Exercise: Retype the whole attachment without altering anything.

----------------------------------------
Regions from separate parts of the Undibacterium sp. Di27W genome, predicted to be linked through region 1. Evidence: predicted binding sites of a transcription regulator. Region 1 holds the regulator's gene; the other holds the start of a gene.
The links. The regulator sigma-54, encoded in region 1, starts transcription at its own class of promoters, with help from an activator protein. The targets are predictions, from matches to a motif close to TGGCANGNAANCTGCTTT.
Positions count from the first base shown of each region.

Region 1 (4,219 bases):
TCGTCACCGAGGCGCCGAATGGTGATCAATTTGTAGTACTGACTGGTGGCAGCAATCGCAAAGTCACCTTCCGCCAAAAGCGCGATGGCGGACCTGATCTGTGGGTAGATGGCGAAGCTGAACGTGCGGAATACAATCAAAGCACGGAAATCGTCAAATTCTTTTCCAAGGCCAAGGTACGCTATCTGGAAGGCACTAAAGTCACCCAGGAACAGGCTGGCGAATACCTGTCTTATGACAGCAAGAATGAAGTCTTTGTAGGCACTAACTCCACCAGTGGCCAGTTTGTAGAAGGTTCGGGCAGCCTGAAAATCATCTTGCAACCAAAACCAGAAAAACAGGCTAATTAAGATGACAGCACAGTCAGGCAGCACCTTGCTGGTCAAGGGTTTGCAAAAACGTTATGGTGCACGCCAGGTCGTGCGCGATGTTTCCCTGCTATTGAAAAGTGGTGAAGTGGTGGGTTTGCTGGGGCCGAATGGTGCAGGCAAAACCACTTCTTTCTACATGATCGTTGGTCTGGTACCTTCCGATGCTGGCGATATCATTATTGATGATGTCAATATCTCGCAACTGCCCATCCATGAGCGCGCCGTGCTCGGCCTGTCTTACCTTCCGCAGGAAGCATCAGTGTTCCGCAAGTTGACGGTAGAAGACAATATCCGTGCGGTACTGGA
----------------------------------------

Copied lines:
Regions from separate parts of the Undibacterium sp. Di27W genome, predicted to be linked through region 1. Evidence: predicted binding sites of a transcription regulator. Region 1 holds the regulator's gene; the other holds the start of a gene.
The links. The regulator sigma-54, encoded in region 1, starts transcription at its own class of promoters, with help from an activator protein. The targets are predictions, from matches to a motif close to TGGCANGNAANCTGCTTT.
Positions count from the first base shown of each region.

Region 1 (4,219 bases):
TCGTCACCGAGGCGCCGAATGGTGATCAATTTGTAGTACTGACTGGTGGCAGCAATCGCAAAGTCACCTTCCGCCAAAAGCGCGATGGCGGACCTGATCTGTGGGTAGATGGCGAAGCTGAACGTGCGGAATACAATCAAAGCACGGAAATCGTCAAATTCTTTTCCAAGGCCAAGGTACGCTATCTGGAAGGCACTAAAGTCACCCAGGAACAGGCTGGCGAATACCTGTCTTATGACAGCAAGAATGAAGTCTTTGTAGGCACTAACTCCACCAGTGGCCAGTTTGTAGAAGGTTCGGGCAGCCTGAAAATCATCTTGCAACCAAAACCAGAAAAACAGGCTAATTAAGATGACAGCACAGTCAGGCAGCACCTTGCTGGTCAAGGGTTTGCAAAAACGTTATGGTGCACGCCAGGTCGTGCGCGATGTTTCCCTGCTATTGAAAAGTGGTGAAGTGGTGGGTTTGCTGGGGCCGAATGGTGCAGGCAAAACCACTTCTTTCTACATGATCGTTGGTCTGGTACCTTCCGATGCTGGCGATATCATTATTGATGATGTCAATATCTCGCAACTGCCCATCCATGAGCGCGCCGTGCTCGGCCTGTCTTACCTTCCGCAGGAAGCATCAGTGTTCCGCAAGTTGACGGTAGAAGACAATATCCGTGCGGTACTGGA